How to play Salsa, Charanga
and Latin Jazz Violin



105 pgs

Published by:

| Order | Table of Contents |

"There are a lot of Latin musicians who play great jazz, but there aren't that many jazz musicians who play great Latin music." Tito Puente

"Every music has its own soul. You have to respect the music enough and get inside it enough to figure out what that soul is and how it works." Johnny Almendra

This book is written for violinists of all ages, abilities and musical backgrounds who want to learn something about playing violin in theAfroCuban tradition, known throughout much of the world as salsa or just Latin music (I am not using the broader definition of Latin music which would include important violin styles in Mexican, Brazilian and many other traditions). The book is composed of four sections: a brief historical overview of the role of the violin in Afro-Cuban music; a section on "How the Music Works" which discusses the clave - the "keystone" of Afro-Cuban music - as well as violin technique, ensemble practice, montunos, and soloing; transcriptions and analyses of solos by the seminal violinists in the Afro-Cuban tradition; and, a section that outlines the music featured on the accompanying compact disc: the original recorded versions of the transcribed solos, sample montunos, and charts for the play-along material covering different Afro-Cuban forms.

My approach to writing a "how-to" book on Latin violin playing is intimated by the quotations above. Playing Latin music convincingly does not mean applying a series of jazz licks (or any other kind of lick) to Afro-Cuban rhythms (I've learned this the hard way). Nor does it mean simply applying a series of Afro-Cuban licks to those rhythms. Playing Latin music convincingly means, to whatever extent possible, immersing oneself in the music - listening to recordings, hearing it live, playing it with musicians who are fluent in the style and learning solos by the masters of the music - in order to understand what the underlying aesthetic or "feel" is.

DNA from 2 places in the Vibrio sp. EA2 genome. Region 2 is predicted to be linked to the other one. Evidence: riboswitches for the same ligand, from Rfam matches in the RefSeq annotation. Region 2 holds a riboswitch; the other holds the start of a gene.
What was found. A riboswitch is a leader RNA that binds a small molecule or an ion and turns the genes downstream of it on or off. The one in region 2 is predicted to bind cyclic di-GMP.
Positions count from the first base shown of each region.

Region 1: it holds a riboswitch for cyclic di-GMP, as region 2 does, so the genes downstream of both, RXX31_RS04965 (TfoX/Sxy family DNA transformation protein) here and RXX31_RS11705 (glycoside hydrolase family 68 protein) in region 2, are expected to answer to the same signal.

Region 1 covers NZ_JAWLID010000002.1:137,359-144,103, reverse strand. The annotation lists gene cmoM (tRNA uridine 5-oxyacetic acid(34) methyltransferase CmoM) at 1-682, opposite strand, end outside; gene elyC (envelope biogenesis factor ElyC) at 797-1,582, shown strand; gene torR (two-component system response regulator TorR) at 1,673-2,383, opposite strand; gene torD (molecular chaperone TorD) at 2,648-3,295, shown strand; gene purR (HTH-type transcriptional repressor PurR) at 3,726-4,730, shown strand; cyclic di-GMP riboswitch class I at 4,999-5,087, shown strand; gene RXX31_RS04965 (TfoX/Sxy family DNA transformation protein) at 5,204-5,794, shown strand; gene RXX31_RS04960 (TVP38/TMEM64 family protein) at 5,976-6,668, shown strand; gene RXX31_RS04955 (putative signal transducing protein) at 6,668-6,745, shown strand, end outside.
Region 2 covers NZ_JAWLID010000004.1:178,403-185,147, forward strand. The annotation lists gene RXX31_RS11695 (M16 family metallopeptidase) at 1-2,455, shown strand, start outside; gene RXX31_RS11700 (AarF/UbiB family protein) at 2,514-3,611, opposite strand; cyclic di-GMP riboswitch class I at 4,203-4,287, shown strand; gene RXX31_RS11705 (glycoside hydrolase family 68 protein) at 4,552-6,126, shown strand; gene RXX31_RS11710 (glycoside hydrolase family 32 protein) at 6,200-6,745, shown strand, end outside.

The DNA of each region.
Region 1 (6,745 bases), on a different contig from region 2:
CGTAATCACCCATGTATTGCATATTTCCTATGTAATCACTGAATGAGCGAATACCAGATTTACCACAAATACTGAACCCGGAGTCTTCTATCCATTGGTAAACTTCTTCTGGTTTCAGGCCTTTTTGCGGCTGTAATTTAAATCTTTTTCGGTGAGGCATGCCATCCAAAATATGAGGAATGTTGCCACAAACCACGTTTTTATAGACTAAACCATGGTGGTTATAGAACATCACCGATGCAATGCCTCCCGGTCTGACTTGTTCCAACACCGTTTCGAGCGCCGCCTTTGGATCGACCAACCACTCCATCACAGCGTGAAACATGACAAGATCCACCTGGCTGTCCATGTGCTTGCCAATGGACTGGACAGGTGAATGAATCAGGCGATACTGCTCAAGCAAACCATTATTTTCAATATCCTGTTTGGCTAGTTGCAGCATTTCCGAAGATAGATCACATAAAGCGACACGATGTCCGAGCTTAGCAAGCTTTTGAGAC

When Tito Puente made the point that there aren't a lot of jazz musicians who play great Latin music, he wasn't making an argument about essential genetic or cultural predetermination. He was simply saying that few musicians of other traditions have respected the music enough to take the time and effort to get inside it.

Certainly every violin soloist in Latin music has his or her vocabulary of stylistically appropriate licks and quotes. Vocabulary is essential to soloing in all styles of music. A good solo, however, is much more than a string of licks. Like a good short story, a good solo contains not just a healthy vocabulary but also the development of ideas and themes and a convincing feel; it should tell a story.